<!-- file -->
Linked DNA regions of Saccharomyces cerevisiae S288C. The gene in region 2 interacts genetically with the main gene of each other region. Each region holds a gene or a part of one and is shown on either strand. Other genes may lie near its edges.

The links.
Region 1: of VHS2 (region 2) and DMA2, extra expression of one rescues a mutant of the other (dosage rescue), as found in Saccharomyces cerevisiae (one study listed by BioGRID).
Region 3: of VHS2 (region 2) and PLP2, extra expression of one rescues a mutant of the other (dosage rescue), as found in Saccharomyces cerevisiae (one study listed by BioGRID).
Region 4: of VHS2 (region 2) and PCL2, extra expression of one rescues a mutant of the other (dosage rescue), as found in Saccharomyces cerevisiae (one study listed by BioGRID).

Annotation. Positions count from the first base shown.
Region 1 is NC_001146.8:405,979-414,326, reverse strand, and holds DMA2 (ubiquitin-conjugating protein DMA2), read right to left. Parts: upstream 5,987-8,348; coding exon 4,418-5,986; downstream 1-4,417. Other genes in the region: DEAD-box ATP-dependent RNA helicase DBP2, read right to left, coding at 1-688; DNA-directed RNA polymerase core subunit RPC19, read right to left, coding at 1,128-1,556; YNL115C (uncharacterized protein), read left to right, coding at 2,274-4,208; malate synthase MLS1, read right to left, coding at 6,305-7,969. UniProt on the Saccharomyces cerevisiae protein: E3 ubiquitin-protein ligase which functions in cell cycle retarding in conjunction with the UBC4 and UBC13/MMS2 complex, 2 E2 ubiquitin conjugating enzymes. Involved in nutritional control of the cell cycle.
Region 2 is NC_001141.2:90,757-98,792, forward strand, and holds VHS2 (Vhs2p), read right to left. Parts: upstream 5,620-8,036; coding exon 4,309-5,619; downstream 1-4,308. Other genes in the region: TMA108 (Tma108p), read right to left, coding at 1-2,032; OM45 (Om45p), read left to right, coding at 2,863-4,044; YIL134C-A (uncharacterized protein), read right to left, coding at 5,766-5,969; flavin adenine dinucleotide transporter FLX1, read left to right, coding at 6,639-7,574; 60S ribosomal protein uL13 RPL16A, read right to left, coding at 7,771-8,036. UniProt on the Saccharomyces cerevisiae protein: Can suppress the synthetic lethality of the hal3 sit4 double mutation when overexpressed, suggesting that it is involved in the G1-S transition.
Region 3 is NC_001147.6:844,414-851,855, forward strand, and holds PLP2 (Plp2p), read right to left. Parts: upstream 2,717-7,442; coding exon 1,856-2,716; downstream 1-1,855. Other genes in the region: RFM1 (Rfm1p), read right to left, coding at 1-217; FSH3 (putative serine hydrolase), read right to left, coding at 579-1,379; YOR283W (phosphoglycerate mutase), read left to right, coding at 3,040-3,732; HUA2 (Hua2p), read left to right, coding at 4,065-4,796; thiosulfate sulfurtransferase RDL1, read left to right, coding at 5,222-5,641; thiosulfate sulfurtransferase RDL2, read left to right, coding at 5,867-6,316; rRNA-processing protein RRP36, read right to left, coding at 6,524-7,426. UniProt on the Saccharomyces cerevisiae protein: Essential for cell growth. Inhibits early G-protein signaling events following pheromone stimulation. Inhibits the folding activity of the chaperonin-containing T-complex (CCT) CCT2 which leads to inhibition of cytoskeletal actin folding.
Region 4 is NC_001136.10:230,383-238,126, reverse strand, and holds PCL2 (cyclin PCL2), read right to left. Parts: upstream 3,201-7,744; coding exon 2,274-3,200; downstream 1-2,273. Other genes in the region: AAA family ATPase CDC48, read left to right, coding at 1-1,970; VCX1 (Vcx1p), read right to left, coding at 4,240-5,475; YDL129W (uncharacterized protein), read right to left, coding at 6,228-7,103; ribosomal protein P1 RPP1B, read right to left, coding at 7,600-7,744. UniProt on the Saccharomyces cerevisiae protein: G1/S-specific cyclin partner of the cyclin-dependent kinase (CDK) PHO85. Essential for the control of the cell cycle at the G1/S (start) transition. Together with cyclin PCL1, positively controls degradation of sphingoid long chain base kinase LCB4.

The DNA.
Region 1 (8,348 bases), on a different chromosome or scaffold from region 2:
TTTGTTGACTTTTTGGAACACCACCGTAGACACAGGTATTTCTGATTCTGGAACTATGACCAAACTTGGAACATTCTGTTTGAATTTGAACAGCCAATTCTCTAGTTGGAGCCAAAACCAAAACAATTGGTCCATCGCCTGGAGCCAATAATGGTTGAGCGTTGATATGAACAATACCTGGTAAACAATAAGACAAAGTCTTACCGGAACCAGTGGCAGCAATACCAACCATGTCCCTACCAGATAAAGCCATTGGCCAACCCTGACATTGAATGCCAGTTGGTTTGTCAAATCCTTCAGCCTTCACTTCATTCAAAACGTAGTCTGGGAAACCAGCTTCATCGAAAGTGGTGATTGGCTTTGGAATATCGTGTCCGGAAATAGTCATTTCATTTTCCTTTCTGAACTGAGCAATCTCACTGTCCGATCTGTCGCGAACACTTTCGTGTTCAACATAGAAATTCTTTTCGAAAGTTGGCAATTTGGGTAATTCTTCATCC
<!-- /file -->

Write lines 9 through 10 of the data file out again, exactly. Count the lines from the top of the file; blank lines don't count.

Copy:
Region 3 is NC_001147.6:844,414-851,855, forward strand, and holds PLP2 (Plp2p), read right to left. Parts: upstream 2,717-7,442; coding exon 1,856-2,716; downstream 1-1,855. Other genes in the region: RFM1 (Rfm1p), read right to left, coding at 1-217; FSH3 (putative serine hydrolase), read right to left, coding at 579-1,379; YOR283W (phosphoglycerate mutase), read left to right, coding at 3,040-3,732; HUA2 (Hua2p), read left to right, coding at 4,065-4,796; thiosulfate sulfurtransferase RDL1, read left to right, coding at 5,222-5,641; thiosulfate sulfurtransferase RDL2, read left to right, coding at 5,867-6,316; rRNA-processing protein RRP36, read right to left, coding at 6,524-7,426. UniProt on the Saccharomyces cerevisiae protein: Essential for cell growth. Inhibits early G-protein signaling events following pheromone stimulation. Inhibits the folding activity of the chaperonin-containing T-complex (CCT) CCT2 which leads to inhibition of cytoskeletal actin folding.
Region 4 is NC_001136.10:230,383-238,126, reverse strand, and holds PCL2 (cyclin PCL2), read right to left. Parts: upstream 3,201-7,744; coding exon 2,274-3,200; downstream 1-2,273. Other genes in the region: AAA family ATPase CDC48, read left to right, coding at 1-1,970; VCX1 (Vcx1p), read right to left, coding at 4,240-5,475; YDL129W (uncharacterized protein), read right to left, coding at 6,228-7,103; ribosomal protein P1 RPP1B, read right to left, coding at 7,600-7,744. UniProt on the Saccharomyces cerevisiae protein: G1/S-specific cyclin partner of the cyclin-dependent kinase (CDK) PHO85. Essential for the control of the cell cycle at the G1/S (start) transition. Together with cyclin PCL1, positively controls degradation of sphingoid long chain base kinase LCB4.